Halifax Regional Police have created a new role in their crime prevention unit, assigning a dedicated constable to work as a Domestic Violence Prevention Officer.
The officer will help facilitate the way police are changing their approach and philosophy to domestic violence complaints, with the goal of identifying problems in the community and working to prevent domestic abuse.
“This officer will work closely with victim’s services to hold high risk abusers accountable,” Staff Sgt. Scott MacDonald said..
HRP say they’ve received 800 complaints of domestic violence so far in 2016.
Annually, the police force responds to about 2,700 reports of domestic abuse in the Halifax Regional Municipality alone. It’s estimated only about 35 per cent of domestic violence cases are actually reported to police.
Although experts say domestic violence can occur in any relationship, women are primarily the victims and men are primarily the perpetrators.
“As police, we’re unfortunately all too familiar with the tragic consequences of men’s violence against women,” Chief Jean-Michel Blais said.
Blais says addressing gender violence is a complex issue and that men need to be the leaders on navigating change within society.
“We’re firm believers that men’s violence against women is first and foremost a men’s issue,” said Blais.
Attitudes and response changing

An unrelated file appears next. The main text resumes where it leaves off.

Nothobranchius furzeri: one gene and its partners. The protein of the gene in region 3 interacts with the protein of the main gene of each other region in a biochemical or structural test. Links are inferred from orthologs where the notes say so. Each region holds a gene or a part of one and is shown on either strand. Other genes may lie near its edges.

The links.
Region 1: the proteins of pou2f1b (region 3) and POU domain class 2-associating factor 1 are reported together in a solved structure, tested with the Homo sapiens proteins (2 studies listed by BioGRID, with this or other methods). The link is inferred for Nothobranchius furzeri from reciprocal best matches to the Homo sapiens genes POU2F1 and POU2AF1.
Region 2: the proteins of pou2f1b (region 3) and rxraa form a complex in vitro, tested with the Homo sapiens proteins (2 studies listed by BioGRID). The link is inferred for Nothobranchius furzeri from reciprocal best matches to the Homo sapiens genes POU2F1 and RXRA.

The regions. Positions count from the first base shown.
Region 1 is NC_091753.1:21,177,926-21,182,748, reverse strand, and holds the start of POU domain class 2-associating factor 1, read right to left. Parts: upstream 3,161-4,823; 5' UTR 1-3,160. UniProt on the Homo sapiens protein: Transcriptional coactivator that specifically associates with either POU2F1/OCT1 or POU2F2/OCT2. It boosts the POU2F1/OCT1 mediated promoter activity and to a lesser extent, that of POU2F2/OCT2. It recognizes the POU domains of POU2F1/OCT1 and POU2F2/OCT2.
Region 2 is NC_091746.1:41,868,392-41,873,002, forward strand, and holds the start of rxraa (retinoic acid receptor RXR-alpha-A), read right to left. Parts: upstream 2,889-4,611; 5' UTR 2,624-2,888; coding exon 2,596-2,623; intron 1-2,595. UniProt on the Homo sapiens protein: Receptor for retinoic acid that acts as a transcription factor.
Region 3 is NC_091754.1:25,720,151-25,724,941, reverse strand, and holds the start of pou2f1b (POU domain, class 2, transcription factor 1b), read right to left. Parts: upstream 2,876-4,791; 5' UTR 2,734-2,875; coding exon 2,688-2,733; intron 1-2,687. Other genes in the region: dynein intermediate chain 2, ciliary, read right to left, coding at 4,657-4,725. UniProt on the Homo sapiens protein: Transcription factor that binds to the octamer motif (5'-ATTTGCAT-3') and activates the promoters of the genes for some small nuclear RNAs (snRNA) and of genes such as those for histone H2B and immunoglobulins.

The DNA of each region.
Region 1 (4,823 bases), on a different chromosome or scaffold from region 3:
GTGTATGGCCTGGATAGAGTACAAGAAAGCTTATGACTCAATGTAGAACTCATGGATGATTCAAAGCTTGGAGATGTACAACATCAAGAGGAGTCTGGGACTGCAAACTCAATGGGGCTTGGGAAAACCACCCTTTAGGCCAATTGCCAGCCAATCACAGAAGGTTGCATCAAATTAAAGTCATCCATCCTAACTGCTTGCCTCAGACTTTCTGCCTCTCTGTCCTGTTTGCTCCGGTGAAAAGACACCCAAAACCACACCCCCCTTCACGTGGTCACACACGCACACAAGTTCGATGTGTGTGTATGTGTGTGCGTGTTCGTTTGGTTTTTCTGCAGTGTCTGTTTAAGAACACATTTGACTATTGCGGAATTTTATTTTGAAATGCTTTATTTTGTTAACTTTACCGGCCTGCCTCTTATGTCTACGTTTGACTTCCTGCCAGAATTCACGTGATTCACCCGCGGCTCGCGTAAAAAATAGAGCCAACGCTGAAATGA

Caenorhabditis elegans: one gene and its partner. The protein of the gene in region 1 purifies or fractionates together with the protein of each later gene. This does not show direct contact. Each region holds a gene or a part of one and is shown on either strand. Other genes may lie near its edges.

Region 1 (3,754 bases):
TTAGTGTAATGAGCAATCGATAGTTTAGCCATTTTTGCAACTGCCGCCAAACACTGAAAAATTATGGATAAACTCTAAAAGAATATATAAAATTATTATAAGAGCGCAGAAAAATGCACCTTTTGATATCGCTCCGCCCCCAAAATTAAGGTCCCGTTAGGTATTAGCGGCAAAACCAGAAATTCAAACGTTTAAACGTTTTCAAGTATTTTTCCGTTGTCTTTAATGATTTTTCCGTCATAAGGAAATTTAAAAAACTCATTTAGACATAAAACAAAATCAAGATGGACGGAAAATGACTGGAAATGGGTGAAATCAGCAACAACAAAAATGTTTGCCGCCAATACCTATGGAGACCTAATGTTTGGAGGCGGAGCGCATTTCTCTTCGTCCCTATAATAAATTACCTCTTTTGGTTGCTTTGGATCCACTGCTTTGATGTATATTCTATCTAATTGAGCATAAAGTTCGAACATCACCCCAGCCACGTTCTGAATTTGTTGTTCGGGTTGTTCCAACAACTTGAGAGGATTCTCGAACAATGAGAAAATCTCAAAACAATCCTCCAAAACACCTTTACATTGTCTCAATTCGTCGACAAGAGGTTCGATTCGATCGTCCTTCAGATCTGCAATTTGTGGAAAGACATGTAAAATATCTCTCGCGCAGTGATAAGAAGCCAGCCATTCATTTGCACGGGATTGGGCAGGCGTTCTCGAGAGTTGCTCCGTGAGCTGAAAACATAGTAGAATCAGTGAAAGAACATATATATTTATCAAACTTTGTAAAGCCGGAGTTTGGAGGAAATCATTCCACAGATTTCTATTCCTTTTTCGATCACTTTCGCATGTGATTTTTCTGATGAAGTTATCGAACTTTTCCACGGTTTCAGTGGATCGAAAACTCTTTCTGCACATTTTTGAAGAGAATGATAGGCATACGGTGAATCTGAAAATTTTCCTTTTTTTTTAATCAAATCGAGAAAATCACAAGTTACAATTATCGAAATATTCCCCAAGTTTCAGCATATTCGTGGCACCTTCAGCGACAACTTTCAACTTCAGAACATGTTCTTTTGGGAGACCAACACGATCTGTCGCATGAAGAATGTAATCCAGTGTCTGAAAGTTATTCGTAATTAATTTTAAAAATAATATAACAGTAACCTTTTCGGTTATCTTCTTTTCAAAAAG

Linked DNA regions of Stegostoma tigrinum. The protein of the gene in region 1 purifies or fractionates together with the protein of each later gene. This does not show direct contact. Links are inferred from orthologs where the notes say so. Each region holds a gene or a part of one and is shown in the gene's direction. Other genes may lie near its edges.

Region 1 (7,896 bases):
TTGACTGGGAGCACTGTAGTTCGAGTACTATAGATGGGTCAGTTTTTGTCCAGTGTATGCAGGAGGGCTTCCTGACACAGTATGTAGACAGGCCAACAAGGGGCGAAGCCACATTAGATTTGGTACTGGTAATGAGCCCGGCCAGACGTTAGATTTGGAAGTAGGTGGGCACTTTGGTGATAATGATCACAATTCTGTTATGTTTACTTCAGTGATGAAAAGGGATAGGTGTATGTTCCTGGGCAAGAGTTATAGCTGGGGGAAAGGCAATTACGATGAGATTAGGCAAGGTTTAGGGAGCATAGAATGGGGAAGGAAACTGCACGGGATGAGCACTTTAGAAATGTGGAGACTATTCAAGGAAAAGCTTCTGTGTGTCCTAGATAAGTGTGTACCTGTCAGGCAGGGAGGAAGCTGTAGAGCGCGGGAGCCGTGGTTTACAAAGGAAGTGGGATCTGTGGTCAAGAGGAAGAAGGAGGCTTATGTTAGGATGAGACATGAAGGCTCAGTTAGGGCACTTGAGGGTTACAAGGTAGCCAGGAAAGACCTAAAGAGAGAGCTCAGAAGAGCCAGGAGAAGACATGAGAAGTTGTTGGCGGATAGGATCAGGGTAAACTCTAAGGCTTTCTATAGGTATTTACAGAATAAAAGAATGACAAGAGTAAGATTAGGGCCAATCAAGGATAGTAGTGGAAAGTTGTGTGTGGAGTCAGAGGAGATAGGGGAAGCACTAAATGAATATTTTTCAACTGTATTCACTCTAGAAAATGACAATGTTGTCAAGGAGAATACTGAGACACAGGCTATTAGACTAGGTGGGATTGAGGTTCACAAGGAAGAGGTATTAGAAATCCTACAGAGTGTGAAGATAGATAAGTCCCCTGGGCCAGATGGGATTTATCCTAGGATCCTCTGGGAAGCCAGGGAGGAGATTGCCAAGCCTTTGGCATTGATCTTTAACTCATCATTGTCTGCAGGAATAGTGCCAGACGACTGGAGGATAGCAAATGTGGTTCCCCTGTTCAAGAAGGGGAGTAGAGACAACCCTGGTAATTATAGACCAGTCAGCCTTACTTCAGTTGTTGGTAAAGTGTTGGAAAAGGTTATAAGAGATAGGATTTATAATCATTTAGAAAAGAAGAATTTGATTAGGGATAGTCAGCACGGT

MacDonald, has been a police officer for 17 years, says the way police handle cases of domestic abuse is changing.
“When I first joined the policing profession, there were widely held opinions that because domestic violence usually occurred behind closed doors, there wasn’t much the police could do to impact the frequency of such events,” he said.
“We’re looking constantly at best practices that are being done across the country and adapting them for our needs here, locally,” added Blais.
For officers who work on the front lines, dealing with cases of domestic abuse is a daily occurrence. Const. Ray Turner, a member of the force for 11 years, says it takes a lot of courage for victims of domestic violence to come froward.
“It doesn’t matter what part of society you live in, domestic violence happens. So we’ve been in different parts of society, different parts of our community where we’ve seen it from all angles,” said Turner.
“We get too many of these calls. The worst are when there are children in the homes. No one wants to leave in handcuffs.”
“In a sense, they’re the city’s builders, they’re our bus drivers, they’re our students, they’re our armed forces personnel, they operate our heavy machinery, they teach our students, they’re our government employees, they’re university faculty, they’re our parents and they’re our partners,” said Eric Ross, New Start Counselling.
Ross works to counsel men who have committed violence against women. He says some of the men he deals with are able to realize what they have done and make positive changes in their lives.
On Tuesday, New Start Counselling and Halifax Regional Police launched a new campaign called “On being a better man.”
A series of posters will be placed throughout the Halifax area in the coming weeks, with the goal of creating awareness about domestic violence.
New Start says they can only offer counselling services for between 200 to 230 men in Halifax annually.
The non-profit organization relies largely on provincial funding but only receive about $235,000 to operate. The lack of funding has the organization wondering if the provincial government is taking the issue of domestic violence seriously enough.